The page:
Among gardeners, there is a dark joke about which plants make the best gifts for pesky neighbors and annoying acquaintances. Although I've yet to play this game, I've been tempted. Topping the gift list are plants with a run-away metabolism, affectionately known as "the flowers of discontent."
They are as seemingly innocuous as a morning glory, as humble as mint, as stately as gooseneck strife or as exotic as the Asian chameleon plant. The gift, like the Trojan horse, is appealing before it rolls right over its host.
Taking a pot of 'Heavenly Blue' or Scarlett O'Hara' morning glories to a hostess whose party you were forced to attend seems innocent enough. But each gorgeous blue or red flower blooms for only a day before it literally goes to seed. Since the blooms keep coming, flowering in greater numbers each week, so go the numbers of seeds.
The hostess, captivated by the quick-growing vine and the beauty of the flowers, won't notice the seedlings accumulating at its feet. Heavenly Blue, the most popular hybrid, drops hundreds of seeds over the course of its three to four months of bloom. Miraculously, they all appear to sprout everywhere they land in the garden, between paving stones, in cracks, in gravel, in clay and in sand.
It's impossible to weed out the entire population with one swipe. The seeds keep coming all summer and fall until frost steps in. Then, any seed that hasn't germinated waits patiently until spring to sprout.
Morning glories might be welcome if the seeds carried the beauty of their hybrid parent, but they don't. They revert back to a species with smaller pink or deep purple flowers. And here's the rub: the seedlings, sneaky devils that they are, crawl along the ground, camouflaged against the shorter perennials as they encircle a stem, then reach out with corkscrew tendrils, grabbing another and another until the flowers are tightly knitted together. The vine climbs higher and higher, reaching for the sun that so it can bloom. Then it blooms and soon spews more seeds.
Consider a gift of mint, a humble herb that provides a refreshing addition to iced tea and forms the backbone of mint juleps. There are dozens to choose from peppermint, spearmint, pineapple mint, apple mint, ginger mint and more.
But there's a dark side to mint. Once planted, there is no halting its spread. Its roots run like an underground express, making regular stops every few inches to send up new shoots. Even if it's plucked daily, it advances. The variegated golden mint, running along our shallow stream, dived in and swam to the other side, whipping all other plants out of its way.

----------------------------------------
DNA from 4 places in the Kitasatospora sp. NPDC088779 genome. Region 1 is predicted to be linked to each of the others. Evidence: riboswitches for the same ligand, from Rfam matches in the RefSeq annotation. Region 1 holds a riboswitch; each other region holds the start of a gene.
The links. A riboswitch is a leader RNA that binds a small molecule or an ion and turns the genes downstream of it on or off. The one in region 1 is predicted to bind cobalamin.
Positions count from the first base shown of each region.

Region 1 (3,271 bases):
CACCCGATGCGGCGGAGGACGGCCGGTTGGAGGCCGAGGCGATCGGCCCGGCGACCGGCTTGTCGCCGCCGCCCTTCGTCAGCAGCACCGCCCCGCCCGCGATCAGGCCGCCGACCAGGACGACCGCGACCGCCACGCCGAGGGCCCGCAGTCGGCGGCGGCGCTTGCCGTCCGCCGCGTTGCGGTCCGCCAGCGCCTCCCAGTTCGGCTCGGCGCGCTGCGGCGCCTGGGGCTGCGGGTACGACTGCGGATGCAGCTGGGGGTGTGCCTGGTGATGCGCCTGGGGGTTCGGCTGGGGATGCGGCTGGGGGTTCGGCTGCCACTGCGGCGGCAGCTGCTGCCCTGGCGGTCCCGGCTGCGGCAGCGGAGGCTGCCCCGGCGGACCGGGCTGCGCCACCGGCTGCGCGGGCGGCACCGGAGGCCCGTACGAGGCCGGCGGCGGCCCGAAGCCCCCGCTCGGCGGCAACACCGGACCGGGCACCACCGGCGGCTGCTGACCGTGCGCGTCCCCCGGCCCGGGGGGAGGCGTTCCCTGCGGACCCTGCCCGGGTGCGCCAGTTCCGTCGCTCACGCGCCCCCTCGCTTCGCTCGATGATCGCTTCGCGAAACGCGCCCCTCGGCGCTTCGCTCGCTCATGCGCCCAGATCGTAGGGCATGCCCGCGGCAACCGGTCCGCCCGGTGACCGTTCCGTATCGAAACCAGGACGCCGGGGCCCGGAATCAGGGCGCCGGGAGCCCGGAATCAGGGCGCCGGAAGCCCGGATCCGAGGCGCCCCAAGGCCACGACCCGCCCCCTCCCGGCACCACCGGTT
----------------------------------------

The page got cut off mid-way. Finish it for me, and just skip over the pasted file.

Gooseneck strife, on the other hand, makes an elegant present, a quiet beauty with a gracefully arching head covered in white, starry flowers. When the sun sets, they glow softly in the reflected light.
Such looks are deceiving. This beauty's scarlet roots are the devil to dislodge. They run in all directions, sometimes several feet, before giving rise to another angelic-looking plant. If the soil is moist and loamy, it is possible to apply slow, gentle pressure and pull out a foot or two of root at a time. If the soil is dry and crusted, a bulldozer is best.
Luckily, the red runners are easy to spot at the base of each shoot when they come up for air in the spring. It is a warning signal of an impending invasion.
Hands down, the best plant for ending a friendship is the chameleon plant, Houttuynia cordata. Hyped in unscrupulous catalogs as a colorful and fragrant groundcover to prevent erosion, it will do that and more. The green heart-shaped foliage, splotched with purple, pink and red, weaves a handsome, dense carpet in sun and shade.
Then again, a hapless hostess might leave the gift plant in its pot, where it will bloom without wreaking havoc. Or if the recipient isn't a gardener, your gift might well turn a bare yard into a meadow. But if you live next door, it could come back to haunt you.